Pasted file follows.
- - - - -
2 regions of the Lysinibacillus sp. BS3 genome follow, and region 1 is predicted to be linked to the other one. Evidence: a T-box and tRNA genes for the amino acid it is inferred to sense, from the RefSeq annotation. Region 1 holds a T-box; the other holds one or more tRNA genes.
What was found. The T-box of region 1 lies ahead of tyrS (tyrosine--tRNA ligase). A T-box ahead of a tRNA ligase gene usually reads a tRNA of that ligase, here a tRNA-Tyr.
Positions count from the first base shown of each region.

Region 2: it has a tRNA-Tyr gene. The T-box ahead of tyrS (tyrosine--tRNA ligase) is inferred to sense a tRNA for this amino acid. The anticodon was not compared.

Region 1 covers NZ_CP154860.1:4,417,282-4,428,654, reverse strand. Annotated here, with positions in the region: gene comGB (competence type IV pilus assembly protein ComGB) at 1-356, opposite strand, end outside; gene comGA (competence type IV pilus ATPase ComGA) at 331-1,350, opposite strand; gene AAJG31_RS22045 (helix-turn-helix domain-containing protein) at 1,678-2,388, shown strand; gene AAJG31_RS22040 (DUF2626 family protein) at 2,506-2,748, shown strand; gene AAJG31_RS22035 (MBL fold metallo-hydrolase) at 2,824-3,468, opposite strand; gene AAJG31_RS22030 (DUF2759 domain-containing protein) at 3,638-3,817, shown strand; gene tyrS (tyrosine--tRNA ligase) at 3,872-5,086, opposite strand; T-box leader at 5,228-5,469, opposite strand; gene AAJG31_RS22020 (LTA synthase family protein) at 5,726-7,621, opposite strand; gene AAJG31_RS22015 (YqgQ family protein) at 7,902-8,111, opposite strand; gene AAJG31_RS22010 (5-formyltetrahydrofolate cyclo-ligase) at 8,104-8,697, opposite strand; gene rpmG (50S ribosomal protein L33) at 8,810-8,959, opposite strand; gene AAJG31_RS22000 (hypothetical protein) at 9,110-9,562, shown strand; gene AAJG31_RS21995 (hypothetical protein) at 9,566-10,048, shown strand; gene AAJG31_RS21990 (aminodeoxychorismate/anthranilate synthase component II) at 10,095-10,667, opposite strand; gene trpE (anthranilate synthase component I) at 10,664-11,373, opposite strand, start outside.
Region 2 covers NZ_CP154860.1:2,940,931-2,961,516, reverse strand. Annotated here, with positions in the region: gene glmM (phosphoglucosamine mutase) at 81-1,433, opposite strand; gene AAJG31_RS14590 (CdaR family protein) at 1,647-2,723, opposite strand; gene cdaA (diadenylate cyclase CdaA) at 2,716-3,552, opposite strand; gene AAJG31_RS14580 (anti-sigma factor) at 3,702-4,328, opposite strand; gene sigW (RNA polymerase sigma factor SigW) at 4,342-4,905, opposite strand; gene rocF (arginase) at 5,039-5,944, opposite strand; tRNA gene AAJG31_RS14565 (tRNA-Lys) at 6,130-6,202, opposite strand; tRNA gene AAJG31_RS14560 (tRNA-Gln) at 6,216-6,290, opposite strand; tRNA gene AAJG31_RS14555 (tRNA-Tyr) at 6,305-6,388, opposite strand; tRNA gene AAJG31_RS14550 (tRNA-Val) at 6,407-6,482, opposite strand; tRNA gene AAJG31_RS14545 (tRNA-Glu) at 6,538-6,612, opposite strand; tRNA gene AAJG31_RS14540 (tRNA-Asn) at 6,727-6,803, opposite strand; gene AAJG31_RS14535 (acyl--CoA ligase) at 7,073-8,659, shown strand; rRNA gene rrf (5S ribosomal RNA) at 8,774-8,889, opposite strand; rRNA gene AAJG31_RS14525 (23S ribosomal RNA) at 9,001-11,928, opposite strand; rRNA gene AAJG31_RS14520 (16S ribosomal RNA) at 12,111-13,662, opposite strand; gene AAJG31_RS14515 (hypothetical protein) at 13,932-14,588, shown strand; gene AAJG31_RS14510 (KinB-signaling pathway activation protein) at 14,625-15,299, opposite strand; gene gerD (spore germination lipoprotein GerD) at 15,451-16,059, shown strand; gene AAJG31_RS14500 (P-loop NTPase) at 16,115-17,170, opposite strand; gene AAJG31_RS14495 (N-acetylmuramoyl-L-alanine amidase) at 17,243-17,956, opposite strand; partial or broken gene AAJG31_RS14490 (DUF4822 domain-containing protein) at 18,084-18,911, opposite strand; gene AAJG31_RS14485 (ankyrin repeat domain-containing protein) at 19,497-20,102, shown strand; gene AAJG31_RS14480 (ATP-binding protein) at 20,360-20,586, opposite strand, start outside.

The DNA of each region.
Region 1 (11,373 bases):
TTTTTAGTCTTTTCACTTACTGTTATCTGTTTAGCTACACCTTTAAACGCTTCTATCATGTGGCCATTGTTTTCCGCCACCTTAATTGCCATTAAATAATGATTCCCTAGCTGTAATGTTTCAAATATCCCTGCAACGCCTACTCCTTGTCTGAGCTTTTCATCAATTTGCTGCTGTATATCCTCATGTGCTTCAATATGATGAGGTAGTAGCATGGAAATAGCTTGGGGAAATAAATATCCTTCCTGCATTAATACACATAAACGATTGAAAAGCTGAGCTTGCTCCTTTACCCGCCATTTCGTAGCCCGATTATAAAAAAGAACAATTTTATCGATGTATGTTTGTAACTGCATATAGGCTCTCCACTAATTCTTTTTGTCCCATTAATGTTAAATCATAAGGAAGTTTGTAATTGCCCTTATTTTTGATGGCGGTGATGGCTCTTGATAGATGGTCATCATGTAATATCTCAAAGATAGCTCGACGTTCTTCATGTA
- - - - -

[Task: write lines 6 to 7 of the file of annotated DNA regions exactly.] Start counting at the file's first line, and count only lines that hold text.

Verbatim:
Region 2 covers NZ_CP154860.1:2,940,931-2,961,516, reverse strand. Annotated here, with positions in the region: gene glmM (phosphoglucosamine mutase) at 81-1,433, opposite strand; gene AAJG31_RS14590 (CdaR family protein) at 1,647-2,723, opposite strand; gene cdaA (diadenylate cyclase CdaA) at 2,716-3,552, opposite strand; gene AAJG31_RS14580 (anti-sigma factor) at 3,702-4,328, opposite strand; gene sigW (RNA polymerase sigma factor SigW) at 4,342-4,905, opposite strand; gene rocF (arginase) at 5,039-5,944, opposite strand; tRNA gene AAJG31_RS14565 (tRNA-Lys) at 6,130-6,202, opposite strand; tRNA gene AAJG31_RS14560 (tRNA-Gln) at 6,216-6,290, opposite strand; tRNA gene AAJG31_RS14555 (tRNA-Tyr) at 6,305-6,388, opposite strand; tRNA gene AAJG31_RS14550 (tRNA-Val) at 6,407-6,482, opposite strand; tRNA gene AAJG31_RS14545 (tRNA-Glu) at 6,538-6,612, opposite strand; tRNA gene AAJG31_RS14540 (tRNA-Asn) at 6,727-6,803, opposite strand; gene AAJG31_RS14535 (acyl--CoA ligase) at 7,073-8,659, shown strand; rRNA gene rrf (5S ribosomal RNA) at 8,774-8,889, opposite strand; rRNA gene AAJG31_RS14525 (23S ribosomal RNA) at 9,001-11,928, opposite strand; rRNA gene AAJG31_RS14520 (16S ribosomal RNA) at 12,111-13,662, opposite strand; gene AAJG31_RS14515 (hypothetical protein) at 13,932-14,588, shown strand; gene AAJG31_RS14510 (KinB-signaling pathway activation protein) at 14,625-15,299, opposite strand; gene gerD (spore germination lipoprotein GerD) at 15,451-16,059, shown strand; gene AAJG31_RS14500 (P-loop NTPase) at 16,115-17,170, opposite strand; gene AAJG31_RS14495 (N-acetylmuramoyl-L-alanine amidase) at 17,243-17,956, opposite strand; partial or broken gene AAJG31_RS14490 (DUF4822 domain-containing protein) at 18,084-18,911, opposite strand; gene AAJG31_RS14485 (ankyrin repeat domain-containing protein) at 19,497-20,102, shown strand; gene AAJG31_RS14480 (ATP-binding protein) at 20,360-20,586, opposite strand, start outside.

The DNA of each region.